I engage on sites like Twitter, Facebook, MySpace, even the Deadline Dames and my own blog, for a reason. And that reason is not to fill up my time or stroke someone’s ego–not even my OWN ego. I maintain a presence on MySpace and Facebook for my dear Readers, on Goodreads because I like to get book recommendations as well as track my reading. I’m on Twitter for two reasons: to have conversations with industry professionals and friends, and to give fans a little more of a “personal” relationship with my public self as an author. Here at the Deadline Dames I’m supporting fellow authors, centralizing promo opportunities, and enhancing another aspect of my public self as an author.
My personal blog is really not quite that personal. I’m careful what I put up there, because it’s about (you guessed it) my public self as an author. I don’t blog about certain aspects of my personal life. I don’t post pictures of my children or the real names of my friends and family, because that’s an infringement on their privacy and safety. The website is my public face, and I don’t want egg or mud on it.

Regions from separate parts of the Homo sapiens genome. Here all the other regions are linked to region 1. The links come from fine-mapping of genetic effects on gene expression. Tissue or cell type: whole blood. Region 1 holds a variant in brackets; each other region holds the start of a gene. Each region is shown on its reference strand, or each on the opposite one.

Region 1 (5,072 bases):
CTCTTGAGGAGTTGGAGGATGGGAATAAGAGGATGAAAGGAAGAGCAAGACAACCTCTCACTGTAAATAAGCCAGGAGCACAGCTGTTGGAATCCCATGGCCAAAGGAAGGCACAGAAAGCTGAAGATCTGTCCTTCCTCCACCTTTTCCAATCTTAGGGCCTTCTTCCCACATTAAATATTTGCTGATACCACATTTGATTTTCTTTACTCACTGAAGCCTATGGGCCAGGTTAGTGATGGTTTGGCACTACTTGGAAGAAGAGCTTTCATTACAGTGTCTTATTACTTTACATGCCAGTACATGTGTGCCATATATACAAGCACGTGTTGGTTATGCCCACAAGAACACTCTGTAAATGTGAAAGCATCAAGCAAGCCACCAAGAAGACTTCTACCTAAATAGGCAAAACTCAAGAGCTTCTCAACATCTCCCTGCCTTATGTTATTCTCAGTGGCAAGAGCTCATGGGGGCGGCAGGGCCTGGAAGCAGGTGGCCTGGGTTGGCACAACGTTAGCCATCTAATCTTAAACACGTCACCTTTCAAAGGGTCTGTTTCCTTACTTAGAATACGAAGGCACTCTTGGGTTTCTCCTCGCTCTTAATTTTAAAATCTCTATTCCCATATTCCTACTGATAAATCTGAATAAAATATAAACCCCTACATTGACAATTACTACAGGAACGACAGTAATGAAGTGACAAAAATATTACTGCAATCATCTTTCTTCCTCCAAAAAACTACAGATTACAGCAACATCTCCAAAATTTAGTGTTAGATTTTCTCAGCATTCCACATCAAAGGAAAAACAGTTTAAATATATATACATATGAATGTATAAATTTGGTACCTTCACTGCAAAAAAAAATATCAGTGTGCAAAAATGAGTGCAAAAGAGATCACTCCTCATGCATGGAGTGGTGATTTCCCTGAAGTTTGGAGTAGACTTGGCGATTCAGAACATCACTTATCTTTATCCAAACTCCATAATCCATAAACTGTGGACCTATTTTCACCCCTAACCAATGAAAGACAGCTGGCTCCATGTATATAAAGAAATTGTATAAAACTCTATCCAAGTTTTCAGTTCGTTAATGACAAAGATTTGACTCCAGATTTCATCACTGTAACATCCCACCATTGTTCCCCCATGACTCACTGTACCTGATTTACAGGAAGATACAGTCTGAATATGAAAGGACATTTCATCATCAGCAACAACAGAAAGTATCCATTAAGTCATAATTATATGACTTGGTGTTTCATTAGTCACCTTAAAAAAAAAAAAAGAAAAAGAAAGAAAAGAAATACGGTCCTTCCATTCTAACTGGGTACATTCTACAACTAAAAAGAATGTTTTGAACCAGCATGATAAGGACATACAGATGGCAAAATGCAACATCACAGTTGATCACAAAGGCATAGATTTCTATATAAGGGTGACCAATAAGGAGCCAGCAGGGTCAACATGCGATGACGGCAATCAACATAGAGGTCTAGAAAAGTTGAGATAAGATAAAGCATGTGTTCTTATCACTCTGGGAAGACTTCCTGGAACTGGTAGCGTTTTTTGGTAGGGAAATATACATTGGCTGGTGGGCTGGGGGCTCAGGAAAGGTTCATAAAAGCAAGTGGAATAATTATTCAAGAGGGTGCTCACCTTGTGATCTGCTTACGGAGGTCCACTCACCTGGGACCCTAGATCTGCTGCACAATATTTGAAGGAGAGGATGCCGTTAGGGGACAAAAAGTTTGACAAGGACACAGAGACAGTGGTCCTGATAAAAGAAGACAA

I see a lot of authors treating their websites like their living rooms. Which would be fine–except they forget that other people come in and look around. The living room is the room you invite guests–fans and the curious–into. You can walk around naked in your living room if you like–but do you want to do it when you’ve got company over? More grief and Internet wank comes from this than from just about anything else.
Authors and industry “professionals” sometimes forget that the Internet is public. Even when you set your posts on Livejournal, Blogger, or your own website to “private,” whatever you’ve written is out there on a server somewhere. It’s like giving the key to your diary to someone else to hold. If you trust that person, fine. But can you trust a blogging site? Murphy’s Law and the nature of the Internet tells me that it’s perhaps not wise.
It’s one thing to make an ill-considered public statement and deal with the fallout. It’s another thing to bare your soul (or your metaphysical boobies) in a public venue and deal with the fallout. I’ve seen a lot of authors treat their blogs, whether on their sites or on a platform like LiveJournal, as if it’s their diary and say things that should be kept behind the vest. Then, when all hell breaks loose, they feel violated. Then there’s the entertaining trainwreck of authors blogging about their sex lives, marriages, personal peccadilloes or vendettas in the industry–and being surprised when it explodes in their face or the fans get disgusted.